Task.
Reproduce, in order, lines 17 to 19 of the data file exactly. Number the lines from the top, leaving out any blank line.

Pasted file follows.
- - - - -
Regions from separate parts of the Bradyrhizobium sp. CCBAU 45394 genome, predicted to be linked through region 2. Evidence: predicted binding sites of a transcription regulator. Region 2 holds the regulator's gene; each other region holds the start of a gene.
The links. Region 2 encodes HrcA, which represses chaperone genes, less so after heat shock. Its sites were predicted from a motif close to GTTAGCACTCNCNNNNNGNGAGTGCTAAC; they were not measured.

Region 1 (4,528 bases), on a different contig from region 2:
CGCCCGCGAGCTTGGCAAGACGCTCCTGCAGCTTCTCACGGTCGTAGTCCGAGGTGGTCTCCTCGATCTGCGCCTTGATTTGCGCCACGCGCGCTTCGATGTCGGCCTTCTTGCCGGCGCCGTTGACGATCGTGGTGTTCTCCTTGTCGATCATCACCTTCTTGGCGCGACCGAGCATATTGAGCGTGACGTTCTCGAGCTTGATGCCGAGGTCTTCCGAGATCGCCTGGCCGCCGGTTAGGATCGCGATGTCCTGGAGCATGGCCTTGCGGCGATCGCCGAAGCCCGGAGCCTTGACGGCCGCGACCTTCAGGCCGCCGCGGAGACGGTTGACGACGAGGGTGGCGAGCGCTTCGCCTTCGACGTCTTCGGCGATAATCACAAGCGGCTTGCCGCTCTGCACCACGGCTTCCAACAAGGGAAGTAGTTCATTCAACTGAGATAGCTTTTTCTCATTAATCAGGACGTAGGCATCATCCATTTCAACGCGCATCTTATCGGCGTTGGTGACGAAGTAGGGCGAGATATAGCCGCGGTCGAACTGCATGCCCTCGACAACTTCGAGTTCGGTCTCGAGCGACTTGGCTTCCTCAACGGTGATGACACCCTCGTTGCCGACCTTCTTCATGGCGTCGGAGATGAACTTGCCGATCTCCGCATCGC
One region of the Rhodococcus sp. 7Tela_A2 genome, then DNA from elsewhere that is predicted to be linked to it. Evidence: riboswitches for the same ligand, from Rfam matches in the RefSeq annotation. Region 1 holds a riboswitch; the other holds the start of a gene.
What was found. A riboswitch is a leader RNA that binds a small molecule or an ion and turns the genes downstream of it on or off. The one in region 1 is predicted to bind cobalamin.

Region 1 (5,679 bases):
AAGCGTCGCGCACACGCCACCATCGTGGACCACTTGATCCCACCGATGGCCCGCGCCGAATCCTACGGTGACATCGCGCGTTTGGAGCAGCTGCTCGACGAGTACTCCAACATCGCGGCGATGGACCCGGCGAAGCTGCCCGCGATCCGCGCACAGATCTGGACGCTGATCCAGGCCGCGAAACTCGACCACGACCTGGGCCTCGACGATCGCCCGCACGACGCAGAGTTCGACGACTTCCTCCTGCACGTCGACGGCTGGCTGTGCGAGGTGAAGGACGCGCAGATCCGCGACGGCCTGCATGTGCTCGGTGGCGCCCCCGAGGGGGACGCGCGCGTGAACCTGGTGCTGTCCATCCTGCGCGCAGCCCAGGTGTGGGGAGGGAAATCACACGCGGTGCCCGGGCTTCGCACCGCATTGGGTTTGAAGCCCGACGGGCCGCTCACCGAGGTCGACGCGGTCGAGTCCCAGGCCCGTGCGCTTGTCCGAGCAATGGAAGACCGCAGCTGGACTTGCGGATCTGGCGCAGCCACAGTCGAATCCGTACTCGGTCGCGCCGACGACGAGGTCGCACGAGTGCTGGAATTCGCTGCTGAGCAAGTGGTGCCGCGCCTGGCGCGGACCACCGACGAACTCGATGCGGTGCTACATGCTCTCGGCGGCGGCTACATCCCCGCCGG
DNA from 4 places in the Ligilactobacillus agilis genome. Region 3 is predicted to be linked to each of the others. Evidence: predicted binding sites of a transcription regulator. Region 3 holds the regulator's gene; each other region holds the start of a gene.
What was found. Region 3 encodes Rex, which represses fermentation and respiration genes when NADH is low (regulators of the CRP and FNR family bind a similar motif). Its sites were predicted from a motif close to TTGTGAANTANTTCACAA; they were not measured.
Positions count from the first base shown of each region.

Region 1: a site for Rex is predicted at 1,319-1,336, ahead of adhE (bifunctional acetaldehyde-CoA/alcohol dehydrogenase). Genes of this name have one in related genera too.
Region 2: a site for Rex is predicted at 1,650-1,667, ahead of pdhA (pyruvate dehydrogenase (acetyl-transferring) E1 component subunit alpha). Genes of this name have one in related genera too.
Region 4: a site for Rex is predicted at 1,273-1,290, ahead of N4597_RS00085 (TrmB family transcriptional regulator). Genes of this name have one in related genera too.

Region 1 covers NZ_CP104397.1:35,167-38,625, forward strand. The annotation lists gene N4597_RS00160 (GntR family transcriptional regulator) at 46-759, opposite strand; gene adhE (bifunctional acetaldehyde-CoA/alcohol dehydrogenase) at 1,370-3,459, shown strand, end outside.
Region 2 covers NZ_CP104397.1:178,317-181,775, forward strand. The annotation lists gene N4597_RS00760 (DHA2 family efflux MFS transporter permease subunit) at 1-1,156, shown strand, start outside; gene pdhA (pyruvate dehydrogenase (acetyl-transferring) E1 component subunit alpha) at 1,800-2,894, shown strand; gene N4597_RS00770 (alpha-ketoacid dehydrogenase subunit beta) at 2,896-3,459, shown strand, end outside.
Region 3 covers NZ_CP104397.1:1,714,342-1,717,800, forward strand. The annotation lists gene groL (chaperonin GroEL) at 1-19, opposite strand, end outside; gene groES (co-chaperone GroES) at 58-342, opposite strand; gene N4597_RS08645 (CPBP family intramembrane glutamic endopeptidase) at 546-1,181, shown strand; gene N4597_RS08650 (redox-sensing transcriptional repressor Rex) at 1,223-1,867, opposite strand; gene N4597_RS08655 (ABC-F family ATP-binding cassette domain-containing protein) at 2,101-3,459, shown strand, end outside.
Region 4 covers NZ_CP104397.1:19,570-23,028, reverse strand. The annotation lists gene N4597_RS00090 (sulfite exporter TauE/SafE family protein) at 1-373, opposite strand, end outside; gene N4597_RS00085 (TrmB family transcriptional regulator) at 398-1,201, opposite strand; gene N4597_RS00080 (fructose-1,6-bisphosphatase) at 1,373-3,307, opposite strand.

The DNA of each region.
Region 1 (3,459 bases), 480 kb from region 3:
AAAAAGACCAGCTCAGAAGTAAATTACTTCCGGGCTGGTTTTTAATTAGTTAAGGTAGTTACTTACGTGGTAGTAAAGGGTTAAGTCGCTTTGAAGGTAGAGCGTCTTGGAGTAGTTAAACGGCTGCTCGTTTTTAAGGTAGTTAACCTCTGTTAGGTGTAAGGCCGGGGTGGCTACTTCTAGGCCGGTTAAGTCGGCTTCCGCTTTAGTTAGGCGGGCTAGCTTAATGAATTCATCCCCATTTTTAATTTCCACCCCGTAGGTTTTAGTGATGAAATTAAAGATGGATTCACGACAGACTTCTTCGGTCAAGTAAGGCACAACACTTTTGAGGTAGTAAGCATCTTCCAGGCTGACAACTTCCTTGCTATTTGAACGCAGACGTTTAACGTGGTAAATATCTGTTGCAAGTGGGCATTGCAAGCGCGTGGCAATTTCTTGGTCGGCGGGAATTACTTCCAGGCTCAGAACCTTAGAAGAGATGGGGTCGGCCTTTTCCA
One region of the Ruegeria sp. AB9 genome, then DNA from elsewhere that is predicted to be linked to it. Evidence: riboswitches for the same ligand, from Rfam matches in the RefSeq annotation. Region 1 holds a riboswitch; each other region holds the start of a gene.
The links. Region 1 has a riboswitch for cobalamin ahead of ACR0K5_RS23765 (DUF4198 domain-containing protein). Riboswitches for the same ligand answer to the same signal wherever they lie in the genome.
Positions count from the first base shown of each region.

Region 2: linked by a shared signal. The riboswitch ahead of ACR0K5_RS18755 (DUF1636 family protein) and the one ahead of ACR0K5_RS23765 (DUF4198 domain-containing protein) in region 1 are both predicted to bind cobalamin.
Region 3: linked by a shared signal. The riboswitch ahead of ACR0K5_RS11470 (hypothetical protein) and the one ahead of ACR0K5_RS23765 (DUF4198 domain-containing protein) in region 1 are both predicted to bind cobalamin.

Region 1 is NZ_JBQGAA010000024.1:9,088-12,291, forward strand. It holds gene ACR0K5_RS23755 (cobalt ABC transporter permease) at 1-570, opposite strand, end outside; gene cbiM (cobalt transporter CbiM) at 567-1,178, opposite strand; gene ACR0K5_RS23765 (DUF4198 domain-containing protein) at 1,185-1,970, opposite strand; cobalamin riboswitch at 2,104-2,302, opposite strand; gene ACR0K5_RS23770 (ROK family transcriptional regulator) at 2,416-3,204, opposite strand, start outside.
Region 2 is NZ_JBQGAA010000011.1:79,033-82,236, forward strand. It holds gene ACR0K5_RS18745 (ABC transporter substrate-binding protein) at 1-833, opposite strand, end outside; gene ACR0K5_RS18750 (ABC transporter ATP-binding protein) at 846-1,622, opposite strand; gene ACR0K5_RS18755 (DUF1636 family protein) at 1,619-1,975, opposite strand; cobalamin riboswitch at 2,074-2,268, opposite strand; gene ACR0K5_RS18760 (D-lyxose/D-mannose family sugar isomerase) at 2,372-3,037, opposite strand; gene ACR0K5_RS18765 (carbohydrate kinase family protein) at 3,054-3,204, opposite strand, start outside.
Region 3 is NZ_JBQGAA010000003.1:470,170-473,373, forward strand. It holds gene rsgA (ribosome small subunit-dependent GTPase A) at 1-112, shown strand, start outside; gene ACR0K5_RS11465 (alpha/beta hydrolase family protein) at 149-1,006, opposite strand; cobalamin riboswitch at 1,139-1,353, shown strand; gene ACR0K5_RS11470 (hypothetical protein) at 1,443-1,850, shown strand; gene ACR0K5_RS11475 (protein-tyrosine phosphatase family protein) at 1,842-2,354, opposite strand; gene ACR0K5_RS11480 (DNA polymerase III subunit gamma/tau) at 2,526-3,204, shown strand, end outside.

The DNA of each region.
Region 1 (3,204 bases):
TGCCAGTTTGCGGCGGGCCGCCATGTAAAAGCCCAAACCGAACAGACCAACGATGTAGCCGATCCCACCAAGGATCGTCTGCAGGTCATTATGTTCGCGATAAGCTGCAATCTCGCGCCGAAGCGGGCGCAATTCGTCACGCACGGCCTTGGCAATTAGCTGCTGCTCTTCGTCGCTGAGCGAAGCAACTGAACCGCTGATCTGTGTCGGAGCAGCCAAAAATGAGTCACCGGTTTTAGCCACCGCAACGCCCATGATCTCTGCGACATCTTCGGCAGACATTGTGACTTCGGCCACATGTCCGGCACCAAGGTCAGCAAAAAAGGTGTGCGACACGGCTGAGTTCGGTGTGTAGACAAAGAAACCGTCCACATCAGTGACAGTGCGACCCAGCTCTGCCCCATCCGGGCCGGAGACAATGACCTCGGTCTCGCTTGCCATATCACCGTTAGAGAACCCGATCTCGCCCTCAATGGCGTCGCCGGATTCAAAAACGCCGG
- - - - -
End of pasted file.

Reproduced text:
Region 3 covers NZ_CP104397.1:1,714,342-1,717,800, forward strand. The annotation lists gene groL (chaperonin GroEL) at 1-19, opposite strand, end outside; gene groES (co-chaperone GroES) at 58-342, opposite strand; gene N4597_RS08645 (CPBP family intramembrane glutamic endopeptidase) at 546-1,181, shown strand; gene N4597_RS08650 (redox-sensing transcriptional repressor Rex) at 1,223-1,867, opposite strand; gene N4597_RS08655 (ABC-F family ATP-binding cassette domain-containing protein) at 2,101-3,459, shown strand, end outside.
Region 4 covers NZ_CP104397.1:19,570-23,028, reverse strand. The annotation lists gene N4597_RS00090 (sulfite exporter TauE/SafE family protein) at 1-373, opposite strand, end outside; gene N4597_RS00085 (TrmB family transcriptional regulator) at 398-1,201, opposite strand; gene N4597_RS00080 (fructose-1,6-bisphosphatase) at 1,373-3,307, opposite strand.

The DNA of each region.